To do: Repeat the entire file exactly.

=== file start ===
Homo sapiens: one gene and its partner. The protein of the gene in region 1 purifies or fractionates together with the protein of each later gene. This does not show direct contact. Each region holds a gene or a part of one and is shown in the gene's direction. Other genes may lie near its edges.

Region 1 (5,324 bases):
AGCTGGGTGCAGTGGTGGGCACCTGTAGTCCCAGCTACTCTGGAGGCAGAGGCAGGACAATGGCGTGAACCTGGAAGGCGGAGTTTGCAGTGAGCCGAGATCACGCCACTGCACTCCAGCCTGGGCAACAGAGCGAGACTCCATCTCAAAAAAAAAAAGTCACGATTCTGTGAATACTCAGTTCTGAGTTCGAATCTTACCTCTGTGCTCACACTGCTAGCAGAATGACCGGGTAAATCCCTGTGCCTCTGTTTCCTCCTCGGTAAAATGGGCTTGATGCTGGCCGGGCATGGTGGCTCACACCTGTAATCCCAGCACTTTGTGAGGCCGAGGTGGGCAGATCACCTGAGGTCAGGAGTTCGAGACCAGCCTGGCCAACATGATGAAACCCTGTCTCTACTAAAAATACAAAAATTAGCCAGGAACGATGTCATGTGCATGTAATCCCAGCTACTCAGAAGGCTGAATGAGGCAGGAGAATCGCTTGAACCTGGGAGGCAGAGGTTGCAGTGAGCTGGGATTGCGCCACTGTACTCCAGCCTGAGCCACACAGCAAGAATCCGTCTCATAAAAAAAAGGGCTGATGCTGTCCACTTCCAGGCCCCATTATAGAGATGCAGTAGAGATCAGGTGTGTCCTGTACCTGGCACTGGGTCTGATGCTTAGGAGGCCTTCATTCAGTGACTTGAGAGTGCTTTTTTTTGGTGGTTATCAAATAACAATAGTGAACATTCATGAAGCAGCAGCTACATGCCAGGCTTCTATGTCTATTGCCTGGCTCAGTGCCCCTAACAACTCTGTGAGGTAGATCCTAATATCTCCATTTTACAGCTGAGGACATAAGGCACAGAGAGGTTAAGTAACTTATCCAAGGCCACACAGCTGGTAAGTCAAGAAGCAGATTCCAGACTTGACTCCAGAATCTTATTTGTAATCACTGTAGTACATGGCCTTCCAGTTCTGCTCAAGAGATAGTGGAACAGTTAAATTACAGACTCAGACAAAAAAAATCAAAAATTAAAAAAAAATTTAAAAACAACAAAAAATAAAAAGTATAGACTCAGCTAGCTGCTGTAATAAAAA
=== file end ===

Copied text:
Homo sapiens: one gene and its partner. The protein of the gene in region 1 purifies or fractionates together with the protein of each later gene. This does not show direct contact. Each region holds a gene or a part of one and is shown in the gene's direction. Other genes may lie near its edges.

Region 1 (5,324 bases):
AGCTGGGTGCAGTGGTGGGCACCTGTAGTCCCAGCTACTCTGGAGGCAGAGGCAGGACAATGGCGTGAACCTGGAAGGCGGAGTTTGCAGTGAGCCGAGATCACGCCACTGCACTCCAGCCTGGGCAACAGAGCGAGACTCCATCTCAAAAAAAAAAAGTCACGATTCTGTGAATACTCAGTTCTGAGTTCGAATCTTACCTCTGTGCTCACACTGCTAGCAGAATGACCGGGTAAATCCCTGTGCCTCTGTTTCCTCCTCGGTAAAATGGGCTTGATGCTGGCCGGGCATGGTGGCTCACACCTGTAATCCCAGCACTTTGTGAGGCCGAGGTGGGCAGATCACCTGAGGTCAGGAGTTCGAGACCAGCCTGGCCAACATGATGAAACCCTGTCTCTACTAAAAATACAAAAATTAGCCAGGAACGATGTCATGTGCATGTAATCCCAGCTACTCAGAAGGCTGAATGAGGCAGGAGAATCGCTTGAACCTGGGAGGCAGAGGTTGCAGTGAGCTGGGATTGCGCCACTGTACTCCAGCCTGAGCCACACAGCAAGAATCCGTCTCATAAAAAAAAGGGCTGATGCTGTCCACTTCCAGGCCCCATTATAGAGATGCAGTAGAGATCAGGTGTGTCCTGTACCTGGCACTGGGTCTGATGCTTAGGAGGCCTTCATTCAGTGACTTGAGAGTGCTTTTTTTTGGTGGTTATCAAATAACAATAGTGAACATTCATGAAGCAGCAGCTACATGCCAGGCTTCTATGTCTATTGCCTGGCTCAGTGCCCCTAACAACTCTGTGAGGTAGATCCTAATATCTCCATTTTACAGCTGAGGACATAAGGCACAGAGAGGTTAAGTAACTTATCCAAGGCCACACAGCTGGTAAGTCAAGAAGCAGATTCCAGACTTGACTCCAGAATCTTATTTGTAATCACTGTAGTACATGGCCTTCCAGTTCTGCTCAAGAGATAGTGGAACAGTTAAATTACAGACTCAGACAAAAAAAATCAAAAATTAAAAAAAAATTTAAAAACAACAAAAAATAAAAAGTATAGACTCAGCTAGCTGCTGTAATAAAAA